Written in Ink

On September 5th, Eyal Mesika, an Israeli citizen and CEO of a security firm was detained at Lanseria Airport, north of Johannesburg, along with two Nigerian citizens and suitcases containing $9.3 million in US currency. The money was stacked in $100,000 blocks and the suitcases were combination-locked to which only Mr. Mesika had the code.

Initially, the money was seized by South African authorities because it had not been declared at customs. After the crimes-against-the-state unit of the national police became involved, an invoice was discovered seeking the purchase by Tier One Services, a mission-critical logistics support firm according their website, of armaments and helicopters from a Cyprus-based company called ESD International. Prior to authorities concluding that they were working at the behest of the Nigerian intelligence service and were in South Africa to buy weapons, Mr. Mesika and his companions offered several explanations for why they were traveling with the money.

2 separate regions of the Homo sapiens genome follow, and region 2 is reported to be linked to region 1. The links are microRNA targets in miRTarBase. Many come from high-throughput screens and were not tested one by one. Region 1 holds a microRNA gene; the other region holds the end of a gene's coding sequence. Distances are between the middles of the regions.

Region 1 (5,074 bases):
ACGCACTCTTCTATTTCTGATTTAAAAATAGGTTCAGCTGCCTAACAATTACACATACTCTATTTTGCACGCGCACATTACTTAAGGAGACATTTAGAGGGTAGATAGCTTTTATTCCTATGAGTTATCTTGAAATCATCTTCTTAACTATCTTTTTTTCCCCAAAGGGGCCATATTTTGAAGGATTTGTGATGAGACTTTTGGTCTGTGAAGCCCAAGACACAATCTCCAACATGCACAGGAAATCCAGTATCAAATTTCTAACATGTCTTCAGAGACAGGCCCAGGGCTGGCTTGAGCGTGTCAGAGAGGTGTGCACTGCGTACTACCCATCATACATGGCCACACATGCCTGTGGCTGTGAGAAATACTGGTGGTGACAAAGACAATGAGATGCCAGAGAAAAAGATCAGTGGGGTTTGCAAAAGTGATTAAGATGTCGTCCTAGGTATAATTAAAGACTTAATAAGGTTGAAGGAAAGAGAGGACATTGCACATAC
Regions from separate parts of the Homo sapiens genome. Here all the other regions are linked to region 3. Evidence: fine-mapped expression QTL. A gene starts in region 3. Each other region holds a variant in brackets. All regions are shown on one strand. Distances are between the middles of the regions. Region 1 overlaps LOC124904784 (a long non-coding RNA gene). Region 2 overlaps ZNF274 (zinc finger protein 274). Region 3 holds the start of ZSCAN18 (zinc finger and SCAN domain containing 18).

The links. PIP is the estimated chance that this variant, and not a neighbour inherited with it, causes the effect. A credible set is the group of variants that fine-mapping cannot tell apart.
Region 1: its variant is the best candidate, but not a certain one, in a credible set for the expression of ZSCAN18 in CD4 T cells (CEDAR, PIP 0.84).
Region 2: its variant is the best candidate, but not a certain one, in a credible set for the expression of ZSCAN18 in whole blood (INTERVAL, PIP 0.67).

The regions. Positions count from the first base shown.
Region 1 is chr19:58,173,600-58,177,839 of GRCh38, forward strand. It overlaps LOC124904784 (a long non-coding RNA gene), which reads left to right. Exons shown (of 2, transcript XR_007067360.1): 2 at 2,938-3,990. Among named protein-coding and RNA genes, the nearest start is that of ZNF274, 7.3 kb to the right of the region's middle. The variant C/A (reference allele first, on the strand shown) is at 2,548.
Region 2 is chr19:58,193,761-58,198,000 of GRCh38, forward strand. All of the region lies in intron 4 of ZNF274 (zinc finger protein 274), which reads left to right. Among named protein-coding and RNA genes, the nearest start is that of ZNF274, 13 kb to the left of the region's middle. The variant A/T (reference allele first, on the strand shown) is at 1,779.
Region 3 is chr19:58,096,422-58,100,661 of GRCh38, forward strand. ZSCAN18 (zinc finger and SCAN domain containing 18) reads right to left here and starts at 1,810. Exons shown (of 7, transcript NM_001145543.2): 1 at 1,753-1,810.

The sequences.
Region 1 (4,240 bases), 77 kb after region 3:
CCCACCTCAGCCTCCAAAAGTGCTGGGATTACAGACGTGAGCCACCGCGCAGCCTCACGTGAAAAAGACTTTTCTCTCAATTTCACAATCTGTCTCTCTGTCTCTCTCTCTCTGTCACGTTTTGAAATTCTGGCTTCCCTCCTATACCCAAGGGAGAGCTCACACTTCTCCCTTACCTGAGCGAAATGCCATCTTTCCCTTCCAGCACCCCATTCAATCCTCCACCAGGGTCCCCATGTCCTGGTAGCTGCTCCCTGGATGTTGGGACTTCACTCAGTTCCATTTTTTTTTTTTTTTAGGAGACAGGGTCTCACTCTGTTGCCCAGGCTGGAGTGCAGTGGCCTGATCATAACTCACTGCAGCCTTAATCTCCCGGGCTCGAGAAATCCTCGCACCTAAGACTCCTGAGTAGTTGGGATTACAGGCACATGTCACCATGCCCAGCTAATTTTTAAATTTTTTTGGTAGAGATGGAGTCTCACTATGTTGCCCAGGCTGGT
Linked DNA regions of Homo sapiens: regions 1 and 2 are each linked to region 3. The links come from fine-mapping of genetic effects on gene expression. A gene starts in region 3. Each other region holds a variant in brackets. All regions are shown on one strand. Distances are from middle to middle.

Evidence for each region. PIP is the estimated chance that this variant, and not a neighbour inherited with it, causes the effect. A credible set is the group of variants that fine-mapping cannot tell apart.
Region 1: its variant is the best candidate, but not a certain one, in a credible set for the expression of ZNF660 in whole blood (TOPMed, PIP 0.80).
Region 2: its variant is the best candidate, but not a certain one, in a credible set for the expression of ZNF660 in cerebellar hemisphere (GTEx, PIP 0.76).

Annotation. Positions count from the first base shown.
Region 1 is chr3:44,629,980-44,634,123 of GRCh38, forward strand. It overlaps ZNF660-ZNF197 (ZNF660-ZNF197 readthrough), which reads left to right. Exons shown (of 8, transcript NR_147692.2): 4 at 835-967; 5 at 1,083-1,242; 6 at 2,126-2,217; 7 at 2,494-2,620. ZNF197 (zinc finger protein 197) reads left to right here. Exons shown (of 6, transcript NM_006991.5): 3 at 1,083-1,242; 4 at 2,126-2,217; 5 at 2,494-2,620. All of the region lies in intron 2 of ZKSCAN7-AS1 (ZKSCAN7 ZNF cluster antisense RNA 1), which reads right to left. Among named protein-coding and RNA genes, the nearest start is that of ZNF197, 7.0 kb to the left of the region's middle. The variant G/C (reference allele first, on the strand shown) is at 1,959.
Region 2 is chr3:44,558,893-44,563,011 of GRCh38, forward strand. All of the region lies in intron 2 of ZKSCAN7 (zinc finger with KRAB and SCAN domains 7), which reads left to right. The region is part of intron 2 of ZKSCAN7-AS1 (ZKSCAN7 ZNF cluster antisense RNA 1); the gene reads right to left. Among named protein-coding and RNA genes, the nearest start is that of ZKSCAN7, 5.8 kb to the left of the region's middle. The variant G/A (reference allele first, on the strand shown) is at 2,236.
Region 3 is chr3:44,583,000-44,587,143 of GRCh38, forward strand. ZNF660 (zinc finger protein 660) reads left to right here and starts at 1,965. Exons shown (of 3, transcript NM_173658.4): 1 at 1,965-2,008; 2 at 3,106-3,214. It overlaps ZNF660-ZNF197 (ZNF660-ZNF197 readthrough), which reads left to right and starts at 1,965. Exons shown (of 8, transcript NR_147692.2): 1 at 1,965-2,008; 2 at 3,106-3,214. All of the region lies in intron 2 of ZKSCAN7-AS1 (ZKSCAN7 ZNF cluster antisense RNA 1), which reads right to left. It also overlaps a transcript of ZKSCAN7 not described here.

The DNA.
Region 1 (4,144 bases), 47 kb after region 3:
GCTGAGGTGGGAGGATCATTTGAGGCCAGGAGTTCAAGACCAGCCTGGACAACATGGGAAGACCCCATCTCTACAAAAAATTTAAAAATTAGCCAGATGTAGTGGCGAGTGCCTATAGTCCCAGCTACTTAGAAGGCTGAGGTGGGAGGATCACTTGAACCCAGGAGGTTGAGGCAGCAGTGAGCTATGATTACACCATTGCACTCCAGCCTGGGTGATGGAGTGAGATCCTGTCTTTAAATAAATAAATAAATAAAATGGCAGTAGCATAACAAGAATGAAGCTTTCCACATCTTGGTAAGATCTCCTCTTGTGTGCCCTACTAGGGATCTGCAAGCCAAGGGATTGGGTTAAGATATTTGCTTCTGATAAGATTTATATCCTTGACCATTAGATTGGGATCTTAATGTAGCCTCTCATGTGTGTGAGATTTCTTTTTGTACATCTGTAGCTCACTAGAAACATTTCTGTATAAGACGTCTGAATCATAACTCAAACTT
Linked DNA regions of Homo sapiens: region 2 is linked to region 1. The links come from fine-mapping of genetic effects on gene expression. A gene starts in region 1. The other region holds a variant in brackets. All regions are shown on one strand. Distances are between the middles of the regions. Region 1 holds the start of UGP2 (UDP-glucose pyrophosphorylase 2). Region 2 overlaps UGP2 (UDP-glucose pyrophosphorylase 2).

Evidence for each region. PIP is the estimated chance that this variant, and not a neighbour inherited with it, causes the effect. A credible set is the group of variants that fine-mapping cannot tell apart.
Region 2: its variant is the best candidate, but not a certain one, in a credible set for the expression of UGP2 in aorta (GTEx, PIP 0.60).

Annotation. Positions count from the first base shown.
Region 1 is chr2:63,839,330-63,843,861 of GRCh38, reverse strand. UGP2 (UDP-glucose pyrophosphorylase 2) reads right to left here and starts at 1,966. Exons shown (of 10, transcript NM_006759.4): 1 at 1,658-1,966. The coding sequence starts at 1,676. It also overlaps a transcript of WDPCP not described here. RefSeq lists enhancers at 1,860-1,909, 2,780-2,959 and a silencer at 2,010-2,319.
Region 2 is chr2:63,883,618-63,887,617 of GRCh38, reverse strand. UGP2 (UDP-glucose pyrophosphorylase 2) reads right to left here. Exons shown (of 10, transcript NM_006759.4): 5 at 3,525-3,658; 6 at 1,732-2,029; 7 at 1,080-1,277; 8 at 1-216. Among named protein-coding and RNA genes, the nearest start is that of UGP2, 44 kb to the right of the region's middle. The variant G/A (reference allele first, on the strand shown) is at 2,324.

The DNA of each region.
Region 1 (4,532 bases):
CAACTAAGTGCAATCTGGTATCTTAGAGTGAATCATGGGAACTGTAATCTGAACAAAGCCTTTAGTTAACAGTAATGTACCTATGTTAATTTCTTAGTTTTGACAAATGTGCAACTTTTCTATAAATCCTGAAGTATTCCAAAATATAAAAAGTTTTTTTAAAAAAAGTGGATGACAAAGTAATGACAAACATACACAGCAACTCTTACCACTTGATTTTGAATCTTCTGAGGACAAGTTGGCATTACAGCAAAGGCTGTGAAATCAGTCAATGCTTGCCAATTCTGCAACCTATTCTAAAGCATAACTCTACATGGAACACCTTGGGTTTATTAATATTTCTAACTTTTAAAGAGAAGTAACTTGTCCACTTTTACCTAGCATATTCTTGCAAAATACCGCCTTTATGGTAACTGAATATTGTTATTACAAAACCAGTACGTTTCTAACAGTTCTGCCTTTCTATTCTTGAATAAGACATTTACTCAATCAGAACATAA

Because Tier One "is not registered with the National Conventional Arms Control Committee and is thus not authorized to enter into any agreements regarding the sale and/or rental of military equipment" according to court documents, the South African National Prosecuting Authority have started forfeiture proceedings, so that the money will go to the state.

As of this writing, no one from the government of Nigeria or its intelligence service have commented. The only mention of an arrest is from a report which traces their plane to being held in trust by the Bank of Utah, which a quick Google shows had a different plane in Iran earlier this year, though that was apparently benign. There is also nothing to indicate that authorities have seized the weapons, so one would assume, they're still for sale somewhere, if anyone has some extra cash.

(Photo from LinkedIn; h/t Bloomburg)

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